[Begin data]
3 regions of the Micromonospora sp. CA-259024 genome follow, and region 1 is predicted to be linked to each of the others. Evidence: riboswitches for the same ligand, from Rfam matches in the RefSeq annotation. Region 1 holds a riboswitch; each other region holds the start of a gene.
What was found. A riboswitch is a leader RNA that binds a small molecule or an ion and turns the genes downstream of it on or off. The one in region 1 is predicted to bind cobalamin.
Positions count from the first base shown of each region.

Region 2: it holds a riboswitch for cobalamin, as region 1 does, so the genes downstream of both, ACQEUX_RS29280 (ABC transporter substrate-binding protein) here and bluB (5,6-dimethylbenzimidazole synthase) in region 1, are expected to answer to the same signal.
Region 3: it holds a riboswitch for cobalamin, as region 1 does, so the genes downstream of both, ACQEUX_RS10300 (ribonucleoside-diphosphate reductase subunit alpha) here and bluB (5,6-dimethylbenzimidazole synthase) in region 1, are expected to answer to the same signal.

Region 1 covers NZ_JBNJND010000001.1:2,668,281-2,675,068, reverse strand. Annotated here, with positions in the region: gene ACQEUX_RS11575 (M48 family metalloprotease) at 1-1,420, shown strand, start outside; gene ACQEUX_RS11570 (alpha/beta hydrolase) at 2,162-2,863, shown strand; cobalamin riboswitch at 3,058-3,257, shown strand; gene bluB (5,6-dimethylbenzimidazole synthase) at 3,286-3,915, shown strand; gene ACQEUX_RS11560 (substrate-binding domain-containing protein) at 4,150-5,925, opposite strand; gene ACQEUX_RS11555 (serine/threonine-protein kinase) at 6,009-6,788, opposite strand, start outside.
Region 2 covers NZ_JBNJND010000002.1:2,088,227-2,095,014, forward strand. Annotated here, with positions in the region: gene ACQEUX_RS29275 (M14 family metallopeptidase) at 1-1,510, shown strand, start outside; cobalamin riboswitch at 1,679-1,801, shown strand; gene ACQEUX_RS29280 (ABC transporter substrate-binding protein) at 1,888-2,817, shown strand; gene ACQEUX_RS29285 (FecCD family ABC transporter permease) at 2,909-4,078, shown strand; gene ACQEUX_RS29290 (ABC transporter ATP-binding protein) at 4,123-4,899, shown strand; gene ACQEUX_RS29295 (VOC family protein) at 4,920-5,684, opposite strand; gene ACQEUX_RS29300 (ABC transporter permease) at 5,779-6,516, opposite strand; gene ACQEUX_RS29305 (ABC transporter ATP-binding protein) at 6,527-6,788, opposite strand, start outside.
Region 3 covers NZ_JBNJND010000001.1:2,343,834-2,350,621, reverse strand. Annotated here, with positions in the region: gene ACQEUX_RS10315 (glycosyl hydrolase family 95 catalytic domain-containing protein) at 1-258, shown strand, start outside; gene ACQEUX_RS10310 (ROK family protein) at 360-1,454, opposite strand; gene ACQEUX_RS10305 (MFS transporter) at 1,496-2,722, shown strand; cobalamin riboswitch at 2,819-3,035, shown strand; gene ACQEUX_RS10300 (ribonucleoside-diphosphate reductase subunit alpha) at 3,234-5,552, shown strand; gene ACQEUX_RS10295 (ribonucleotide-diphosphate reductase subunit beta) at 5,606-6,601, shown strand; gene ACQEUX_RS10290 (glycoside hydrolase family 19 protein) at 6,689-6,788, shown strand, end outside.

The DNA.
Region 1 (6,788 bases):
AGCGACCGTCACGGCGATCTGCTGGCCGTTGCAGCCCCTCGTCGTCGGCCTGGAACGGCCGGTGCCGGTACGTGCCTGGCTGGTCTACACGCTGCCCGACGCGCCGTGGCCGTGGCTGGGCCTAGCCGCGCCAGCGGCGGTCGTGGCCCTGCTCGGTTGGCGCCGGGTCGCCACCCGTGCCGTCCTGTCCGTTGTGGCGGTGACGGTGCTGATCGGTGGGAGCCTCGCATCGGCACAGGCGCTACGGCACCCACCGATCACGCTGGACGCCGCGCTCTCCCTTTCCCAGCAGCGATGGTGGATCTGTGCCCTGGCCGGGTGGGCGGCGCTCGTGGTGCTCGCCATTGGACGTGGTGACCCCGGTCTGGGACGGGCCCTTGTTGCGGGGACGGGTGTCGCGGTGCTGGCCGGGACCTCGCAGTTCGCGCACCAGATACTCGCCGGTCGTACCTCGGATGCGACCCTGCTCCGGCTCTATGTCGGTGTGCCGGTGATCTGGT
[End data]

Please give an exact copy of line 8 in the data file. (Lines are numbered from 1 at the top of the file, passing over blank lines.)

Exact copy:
Region 3 covers NZ_JBNJND010000001.1:2,343,834-2,350,621, reverse strand. Annotated here, with positions in the region: gene ACQEUX_RS10315 (glycosyl hydrolase family 95 catalytic domain-containing protein) at 1-258, shown strand, start outside; gene ACQEUX_RS10310 (ROK family protein) at 360-1,454, opposite strand; gene ACQEUX_RS10305 (MFS transporter) at 1,496-2,722, shown strand; cobalamin riboswitch at 2,819-3,035, shown strand; gene ACQEUX_RS10300 (ribonucleoside-diphosphate reductase subunit alpha) at 3,234-5,552, shown strand; gene ACQEUX_RS10295 (ribonucleotide-diphosphate reductase subunit beta) at 5,606-6,601, shown strand; gene ACQEUX_RS10290 (glycoside hydrolase family 19 protein) at 6,689-6,788, shown strand, end outside.